Martin Marietta Fights Appeal

Martin Marietta Materials is looking to develop a 649-acre open pit mine outside of Vanceboro, N.C., but is facing continued opposition. The proposed disposal of wastewater into the nearby Blounts Creek headwaters could destroy the habitat for fish, according to mine opponents. The creek is a popular recreational and fishing destination.

Carteret County Superior Court Judge Douglas Parsons recently denied Martin Marietta’s motion to dismiss an appeal filed by the Southern Environmental Law Center in a ruling that allows the company to dump wastewater into Blounts Creek, according to the Coastal Review Online, and the hearing is expected to continue.

The appeal from the Southern Environmental Law Center, representing North Carolina-based coastal environmental groups Sound Rivers and the North Carolina Coastal Federation, was in response to a ruling by Administrative Law Judge Phil Berger Jr. allowing Martin Marietta to discharge 12 million gal. of mine wastewater into the creek.

The law center appealed the decision in Carteret County in December 2016, and was required by state law to send out notice of the appeal filing within 10 days to all involved parties. However, due to snowy conditions in January and a state of emergency declaration, the appeal’s delivery missed the 10-day window.

Super Aggregates Seeks Expansion

There is opposition to a proposed 510-acre quarry in Marengo, Ill., according to the Northwest Herald. The Marengo City Council held a hearing to allow concerned residents to voice their opinions on the proposed quarry, which would be located off Pleasant Grove Road.

McHenry, Ill.-based Super Aggregates sought an annexation agreement for the property, but residents are concerned about the long-term implications of the plan.

The company plans to merge an existing 256-acre quarry to adjacent land to create Marengo Lakes LLC, a sand and gravel mining entity. It also plans to have space for landscape waste and composting, dependent on an Illinois Environmental Protection Agency permit, company officials said.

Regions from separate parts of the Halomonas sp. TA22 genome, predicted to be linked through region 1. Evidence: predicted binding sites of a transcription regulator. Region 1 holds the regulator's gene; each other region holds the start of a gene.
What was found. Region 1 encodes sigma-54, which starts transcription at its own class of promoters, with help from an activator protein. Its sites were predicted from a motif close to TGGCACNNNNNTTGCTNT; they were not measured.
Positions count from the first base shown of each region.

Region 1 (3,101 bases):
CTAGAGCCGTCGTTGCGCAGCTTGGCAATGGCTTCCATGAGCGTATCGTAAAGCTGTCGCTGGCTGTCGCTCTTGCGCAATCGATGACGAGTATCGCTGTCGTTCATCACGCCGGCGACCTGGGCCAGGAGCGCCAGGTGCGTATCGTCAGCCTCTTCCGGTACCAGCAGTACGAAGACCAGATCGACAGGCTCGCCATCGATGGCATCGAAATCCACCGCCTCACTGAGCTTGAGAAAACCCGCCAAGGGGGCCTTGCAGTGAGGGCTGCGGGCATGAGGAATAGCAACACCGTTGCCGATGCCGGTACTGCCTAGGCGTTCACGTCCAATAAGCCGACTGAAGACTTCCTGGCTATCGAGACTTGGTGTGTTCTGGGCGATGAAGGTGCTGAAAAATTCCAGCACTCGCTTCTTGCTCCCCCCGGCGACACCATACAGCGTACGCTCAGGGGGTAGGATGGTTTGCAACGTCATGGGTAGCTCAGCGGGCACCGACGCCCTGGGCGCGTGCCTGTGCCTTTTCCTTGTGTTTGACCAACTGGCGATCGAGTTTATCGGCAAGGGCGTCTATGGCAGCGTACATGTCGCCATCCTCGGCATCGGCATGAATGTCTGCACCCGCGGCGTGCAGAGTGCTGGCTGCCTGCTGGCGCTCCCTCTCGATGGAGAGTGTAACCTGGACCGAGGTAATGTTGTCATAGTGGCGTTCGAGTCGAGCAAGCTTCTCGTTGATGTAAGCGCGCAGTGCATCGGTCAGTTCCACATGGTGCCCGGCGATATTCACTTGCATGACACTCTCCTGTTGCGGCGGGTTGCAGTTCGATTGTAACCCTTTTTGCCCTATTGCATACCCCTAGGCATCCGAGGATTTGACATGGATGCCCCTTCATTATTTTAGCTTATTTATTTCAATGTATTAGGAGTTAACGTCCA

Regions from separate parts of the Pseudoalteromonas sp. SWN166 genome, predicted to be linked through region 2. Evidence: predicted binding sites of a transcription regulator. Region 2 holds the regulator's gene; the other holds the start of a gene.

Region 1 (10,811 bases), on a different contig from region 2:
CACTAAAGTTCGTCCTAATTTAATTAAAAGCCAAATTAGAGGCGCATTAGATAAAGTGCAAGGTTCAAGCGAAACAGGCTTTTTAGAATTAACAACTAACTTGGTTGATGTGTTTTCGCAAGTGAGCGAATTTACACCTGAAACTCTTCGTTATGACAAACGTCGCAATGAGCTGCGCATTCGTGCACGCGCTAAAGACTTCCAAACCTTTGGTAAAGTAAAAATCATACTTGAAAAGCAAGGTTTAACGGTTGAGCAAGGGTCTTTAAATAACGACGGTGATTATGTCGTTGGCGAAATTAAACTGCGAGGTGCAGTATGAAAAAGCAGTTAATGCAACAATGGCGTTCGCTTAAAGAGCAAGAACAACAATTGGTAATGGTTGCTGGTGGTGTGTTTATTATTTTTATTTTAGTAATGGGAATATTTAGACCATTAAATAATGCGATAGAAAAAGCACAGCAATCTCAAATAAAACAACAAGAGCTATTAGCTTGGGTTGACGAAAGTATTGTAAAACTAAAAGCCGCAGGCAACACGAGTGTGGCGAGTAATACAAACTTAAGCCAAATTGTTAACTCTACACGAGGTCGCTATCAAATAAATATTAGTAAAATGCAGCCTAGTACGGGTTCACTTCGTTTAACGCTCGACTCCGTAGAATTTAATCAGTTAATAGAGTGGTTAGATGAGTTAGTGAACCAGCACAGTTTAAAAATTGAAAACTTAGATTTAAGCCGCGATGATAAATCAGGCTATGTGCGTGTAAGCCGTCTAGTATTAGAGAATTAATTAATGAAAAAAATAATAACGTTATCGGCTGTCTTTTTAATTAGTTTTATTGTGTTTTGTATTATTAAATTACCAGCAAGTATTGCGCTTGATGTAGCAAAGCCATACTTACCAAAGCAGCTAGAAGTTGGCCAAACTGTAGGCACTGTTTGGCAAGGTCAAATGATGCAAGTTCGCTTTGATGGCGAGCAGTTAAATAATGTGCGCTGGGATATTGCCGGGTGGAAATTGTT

City Council members voted to annex the property and give Super Aggregates the necessary special-use permits to carry out the plan, with Alderman Dennis Hammortree casting the only dissenting votes.

The company would let landscape waste such as grass clippings and leaves sit on the property until there was enough to transfer it to a composting facility, said Jack Pease of Super Aggregates.

Super Aggregates will pay the city 5 cents for each ton of gravel, sand and other products excavated or produced at the property. The company projected that over the course of the agreement the city would take in more than $2.5 million at the 5-cents-per-ton rate.

Work on Quarry Site Ordered Stopped

An Ottawa County, Ohio, judge ordered a quarry owner that is mixing spent lime on its Benton Township, Ohio, property to stop work until it is in compliance with zoning rules, according to the Toledo Blade.

Judge Bruce Winters of Ottawa County Common Pleas Court granted a preliminary injunction against Rocky Ridge Development LLC, which owns the former StoneCo quarry on State Rt. 590. Benton Township and Ottawa County officials filed the civil suit last month, arguing that the company was doing industrial work on property zoned as agricultural, and that it needed a special-use permit.

Company representatives had pointed to an Ohio Environmental Protection Agency permit to reuse the spent lime, and argued that permit supersedes local zoning codes. Rocky Ridge has applied for a permit to eventually fill the quarry with the blended material.

Last month, township officials got work suspended by obtaining a temporary restraining order. Both sides presented lengthy testimony and presented briefs in the case.

Extractive Ordinance Examined

A revised Lawrence County, S.D., extractive industry ordinance will move forward to the county commission with a favorable recommendation from the Planning and Zoning Commission, according to the Black Hills Pioneer.

Around 60 people packed the Deadwood City Commission chambers for a public hearing regarding presentation and discussion on proposed changes to the extractive industry ordinance. Lawrence County Commissioners will hold a public hearing and first reading in late March.

Planning and Zoning Director Amber Vogt clarified that the public hearing was not in regard to a specific conditional use permit and instead addressed clarifications and concerns with the extractive industry ordinance that county officials discovered through a Centennial Valley quarry conditional use permit (CUP) application by Mountain View Ranches LLC, on Crook City Road approximately one year ago, which was referred and went to a public vote.

The public vote rejected the quarry.

Related posts